Wednesday, March 17, 2004

Reasons why the civilian aircraft was 'shot down' over PA on 9/11

1. The air force knew the plane was headed straight for Washington (this was after both towers were hit, so they knew there was a target involved). They couldn't gain communication with the plane, and there orders were to take it down. Why not take it down in the middle of no where rather than wait until it nears the DC area?

2. Even if there was a scuffle in the cockpit, and no one was manning the controls, the plane would have continued flying on somewhat of a straight course (at least not have gone straight down).

3. If the terrorists decided to crash the plane into the ground (and they would never do this) - nose first, it would have created a crater like when a large meteor hits the earth.

4. And this relates to #1... the al qaeda mission was to hit the white house/capitol building, and this was of greater importance than the 200 lives on the plane.

5. The US gov't made it so obvious that it was shot down by proclaiming them "heroes". They were purposely glorified by the media as part of the govt detracting attention from what the F-16s did and what the passengers supposedly did.

Tuesday, March 16, 2004

Zapatero’s Socialist Party crushed PM Jose Aznar’s Popular Party on Sunday. The voters disagreed with the incumbent party’s alliance with the US in the Iraq war after al-Qaeda’s apparent act of retaliation on 3/11. The anti-American views of the voters and the declining demographics in Spain are a win for radical Islam.

Spain’s fertility rate of 1.12 births per female is the lowest in the world, a dramatic change from 30 years ago when the rate stood at 3 births per female. By 2050, Spain will have lost ¼ of its population. (Germany and Italy, whose fertility rates fell earlier than Spain’s, will lose 1/3).

The danger in losing population is this – by 2050, every Spanish worker will support one pensioner, and the lack of workers will bankrupt the system. Spain has no choice but to add 5 million additional immigrants to save the pension system. This number also includes a recovery in the fertility rate to 1.5. Economists believe that the demographic catastrophe of the last 30 years puts the pension system on a crash course towards bankruptcy.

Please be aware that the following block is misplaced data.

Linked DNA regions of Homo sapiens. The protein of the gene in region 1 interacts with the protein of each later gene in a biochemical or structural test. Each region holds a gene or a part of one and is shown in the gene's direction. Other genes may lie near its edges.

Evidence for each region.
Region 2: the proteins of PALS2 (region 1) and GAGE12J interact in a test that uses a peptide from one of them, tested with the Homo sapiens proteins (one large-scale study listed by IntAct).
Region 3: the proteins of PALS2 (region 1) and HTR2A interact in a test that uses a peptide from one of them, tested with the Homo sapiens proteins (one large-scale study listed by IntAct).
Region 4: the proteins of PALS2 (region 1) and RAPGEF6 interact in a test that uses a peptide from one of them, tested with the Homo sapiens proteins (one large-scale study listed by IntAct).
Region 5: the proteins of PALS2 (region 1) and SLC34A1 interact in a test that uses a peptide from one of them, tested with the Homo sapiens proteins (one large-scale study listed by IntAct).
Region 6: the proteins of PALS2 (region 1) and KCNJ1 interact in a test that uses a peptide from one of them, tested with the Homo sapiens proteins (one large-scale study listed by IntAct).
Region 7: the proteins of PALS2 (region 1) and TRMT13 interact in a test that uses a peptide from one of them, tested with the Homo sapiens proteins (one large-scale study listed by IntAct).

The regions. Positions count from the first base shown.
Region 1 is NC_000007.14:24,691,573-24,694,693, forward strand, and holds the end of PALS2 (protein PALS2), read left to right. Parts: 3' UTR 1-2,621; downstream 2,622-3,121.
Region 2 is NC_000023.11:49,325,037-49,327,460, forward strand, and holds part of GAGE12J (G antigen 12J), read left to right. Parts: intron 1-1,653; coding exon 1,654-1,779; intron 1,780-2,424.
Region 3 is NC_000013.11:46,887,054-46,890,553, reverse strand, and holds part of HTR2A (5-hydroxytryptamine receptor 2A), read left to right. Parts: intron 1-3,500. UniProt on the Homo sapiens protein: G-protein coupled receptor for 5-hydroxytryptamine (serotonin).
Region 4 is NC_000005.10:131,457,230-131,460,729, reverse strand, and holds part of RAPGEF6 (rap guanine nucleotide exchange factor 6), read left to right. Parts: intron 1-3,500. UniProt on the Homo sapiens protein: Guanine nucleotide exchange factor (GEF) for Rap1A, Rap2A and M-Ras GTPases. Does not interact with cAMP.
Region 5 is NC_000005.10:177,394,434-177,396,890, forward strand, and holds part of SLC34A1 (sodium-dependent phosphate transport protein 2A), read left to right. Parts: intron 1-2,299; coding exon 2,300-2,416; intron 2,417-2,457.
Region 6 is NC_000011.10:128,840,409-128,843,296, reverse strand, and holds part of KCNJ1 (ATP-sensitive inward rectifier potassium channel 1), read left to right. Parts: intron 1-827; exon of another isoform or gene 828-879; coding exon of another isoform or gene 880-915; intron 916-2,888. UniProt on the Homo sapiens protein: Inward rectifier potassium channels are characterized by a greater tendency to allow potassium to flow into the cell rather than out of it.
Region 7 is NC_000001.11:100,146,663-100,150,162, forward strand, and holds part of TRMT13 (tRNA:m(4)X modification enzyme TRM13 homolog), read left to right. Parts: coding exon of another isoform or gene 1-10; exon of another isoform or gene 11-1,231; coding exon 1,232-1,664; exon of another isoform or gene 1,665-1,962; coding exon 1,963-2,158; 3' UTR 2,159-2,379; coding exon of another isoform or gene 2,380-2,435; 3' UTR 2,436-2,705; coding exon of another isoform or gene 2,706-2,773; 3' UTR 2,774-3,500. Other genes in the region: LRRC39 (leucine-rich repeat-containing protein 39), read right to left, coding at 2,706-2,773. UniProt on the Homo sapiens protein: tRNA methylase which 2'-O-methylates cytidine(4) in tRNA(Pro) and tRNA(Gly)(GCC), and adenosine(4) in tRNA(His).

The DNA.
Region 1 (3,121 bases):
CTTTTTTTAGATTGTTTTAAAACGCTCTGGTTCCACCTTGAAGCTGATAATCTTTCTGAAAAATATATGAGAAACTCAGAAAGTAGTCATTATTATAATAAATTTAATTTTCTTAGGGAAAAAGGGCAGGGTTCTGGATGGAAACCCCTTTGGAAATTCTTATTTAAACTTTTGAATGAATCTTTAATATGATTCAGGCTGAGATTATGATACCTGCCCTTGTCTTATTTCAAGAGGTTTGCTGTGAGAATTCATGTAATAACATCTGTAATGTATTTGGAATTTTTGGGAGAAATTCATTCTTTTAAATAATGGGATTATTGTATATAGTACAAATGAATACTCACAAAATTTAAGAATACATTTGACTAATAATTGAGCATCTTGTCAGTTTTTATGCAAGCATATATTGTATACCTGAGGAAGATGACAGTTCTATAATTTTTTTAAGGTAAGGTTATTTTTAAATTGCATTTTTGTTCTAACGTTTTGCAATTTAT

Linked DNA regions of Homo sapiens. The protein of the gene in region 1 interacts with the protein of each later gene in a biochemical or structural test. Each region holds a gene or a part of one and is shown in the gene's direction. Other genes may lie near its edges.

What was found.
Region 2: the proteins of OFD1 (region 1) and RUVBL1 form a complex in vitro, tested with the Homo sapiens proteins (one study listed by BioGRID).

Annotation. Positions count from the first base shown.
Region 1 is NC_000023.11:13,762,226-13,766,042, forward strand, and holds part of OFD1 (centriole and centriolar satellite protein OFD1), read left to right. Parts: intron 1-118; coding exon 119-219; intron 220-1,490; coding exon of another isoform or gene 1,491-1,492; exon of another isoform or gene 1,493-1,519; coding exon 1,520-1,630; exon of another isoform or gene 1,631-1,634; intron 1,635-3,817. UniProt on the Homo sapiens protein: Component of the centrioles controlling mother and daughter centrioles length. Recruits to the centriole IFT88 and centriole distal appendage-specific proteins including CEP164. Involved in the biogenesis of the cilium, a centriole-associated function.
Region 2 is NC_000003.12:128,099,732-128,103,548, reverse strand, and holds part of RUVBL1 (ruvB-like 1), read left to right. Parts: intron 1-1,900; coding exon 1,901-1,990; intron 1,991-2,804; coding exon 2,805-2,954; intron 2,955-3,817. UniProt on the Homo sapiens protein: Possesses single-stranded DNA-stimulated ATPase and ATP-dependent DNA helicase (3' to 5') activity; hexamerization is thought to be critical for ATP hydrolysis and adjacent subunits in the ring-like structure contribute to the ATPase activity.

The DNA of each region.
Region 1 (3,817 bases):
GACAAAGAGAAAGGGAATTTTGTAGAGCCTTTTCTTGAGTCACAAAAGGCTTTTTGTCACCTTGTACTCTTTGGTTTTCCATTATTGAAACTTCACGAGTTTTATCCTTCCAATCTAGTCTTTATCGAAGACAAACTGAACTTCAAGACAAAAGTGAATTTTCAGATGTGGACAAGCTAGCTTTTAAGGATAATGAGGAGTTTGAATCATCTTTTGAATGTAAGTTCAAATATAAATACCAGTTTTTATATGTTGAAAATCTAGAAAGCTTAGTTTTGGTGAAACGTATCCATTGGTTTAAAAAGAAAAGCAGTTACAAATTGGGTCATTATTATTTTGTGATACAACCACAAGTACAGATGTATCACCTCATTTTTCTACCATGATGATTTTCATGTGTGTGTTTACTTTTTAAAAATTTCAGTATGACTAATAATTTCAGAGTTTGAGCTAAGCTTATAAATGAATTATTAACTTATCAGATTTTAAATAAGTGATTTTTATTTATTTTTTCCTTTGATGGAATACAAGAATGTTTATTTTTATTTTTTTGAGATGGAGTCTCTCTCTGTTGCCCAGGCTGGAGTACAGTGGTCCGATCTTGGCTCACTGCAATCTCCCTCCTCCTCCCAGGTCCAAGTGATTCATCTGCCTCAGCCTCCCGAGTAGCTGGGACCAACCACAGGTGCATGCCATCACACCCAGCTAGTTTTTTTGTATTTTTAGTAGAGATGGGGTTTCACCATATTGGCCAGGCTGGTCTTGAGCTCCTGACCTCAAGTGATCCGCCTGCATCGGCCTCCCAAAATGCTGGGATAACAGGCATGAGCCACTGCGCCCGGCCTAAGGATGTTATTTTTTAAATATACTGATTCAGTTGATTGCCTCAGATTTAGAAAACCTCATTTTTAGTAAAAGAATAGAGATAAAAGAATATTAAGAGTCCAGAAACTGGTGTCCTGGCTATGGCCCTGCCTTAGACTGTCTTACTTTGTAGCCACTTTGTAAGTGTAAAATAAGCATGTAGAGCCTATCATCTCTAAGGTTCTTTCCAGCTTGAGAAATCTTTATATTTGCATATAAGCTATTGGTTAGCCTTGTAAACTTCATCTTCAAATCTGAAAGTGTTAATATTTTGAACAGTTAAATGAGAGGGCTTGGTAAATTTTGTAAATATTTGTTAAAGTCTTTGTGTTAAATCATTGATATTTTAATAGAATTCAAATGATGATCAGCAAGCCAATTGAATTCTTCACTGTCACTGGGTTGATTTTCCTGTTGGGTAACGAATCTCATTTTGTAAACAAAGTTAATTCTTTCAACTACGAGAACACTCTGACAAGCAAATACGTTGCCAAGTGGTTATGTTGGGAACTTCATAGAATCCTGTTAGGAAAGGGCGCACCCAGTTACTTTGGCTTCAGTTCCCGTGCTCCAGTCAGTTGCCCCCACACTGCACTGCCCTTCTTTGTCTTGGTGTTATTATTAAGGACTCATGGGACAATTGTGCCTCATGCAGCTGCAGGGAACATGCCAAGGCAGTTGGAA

The majority of Spain’s current immigrants are from North Africa, with Latin American immigrants making up a small minority. 200,000 Muslims now reside in Spain, having built 100 new mosques in the last 10 years. Unless Spain attempts a recolonization from Latin America, it cannot do without more Muslims.

Socialist voters in Spain may have not worked out the arithmetic. They would rather not be burdened with distant wars, especially if the war is brought to their homeland. As evidenced by the fertility rate, why will they lay down their lives for future generations when future generations will not be there?

Monday, March 15, 2004

Inflation- Is the Fed Cooking the Books?

As the economy has recovered and the Fed has remained lax on monetary policy, its rhetoric has sought to quell fears of a resurgence in inflation. In a recent speech in Washington, Fed Governor Ben Bernanke, claimed that inflation is "under very good control". With the recent runup in the M3 money supply, primarly due to a Bush presidency that operates "as if money grows on trees", its only a matter of time until economic growth slows and the unlimited pools of capital we've harvested have a dramatic effect on prices. Or are we there already?

The US Consumer Price Index, over the last 6 years, has traded in a range from -0.3% to +0.6%. The latest reading in January registered a 0.5% increase in the "price of all goods and services purchased for consumption by urban households." Seems quite obvious, given the 50% runup in commodity prices in the last year and our ridiculously low rate policy. But should it be higher?

A component of the CPI that skews the data is how they account for Housing. The Bureau of Labor Statistics claims that Housing encompasses "rent of primary residence, owners' equivalent rent, fuel oil, bedroom furniture". Does anyone else find it odd that the CPI doesn't account for housing prices, which is the largest purchase that Americans make? Aren't there signs of an obvious "bubble" in real estate. In addition, the rental market has become depressed, since most people choose to buy in lieu of renting. This decision, influenced by rates that are abnormally accomodative, skews the CPI downward even more.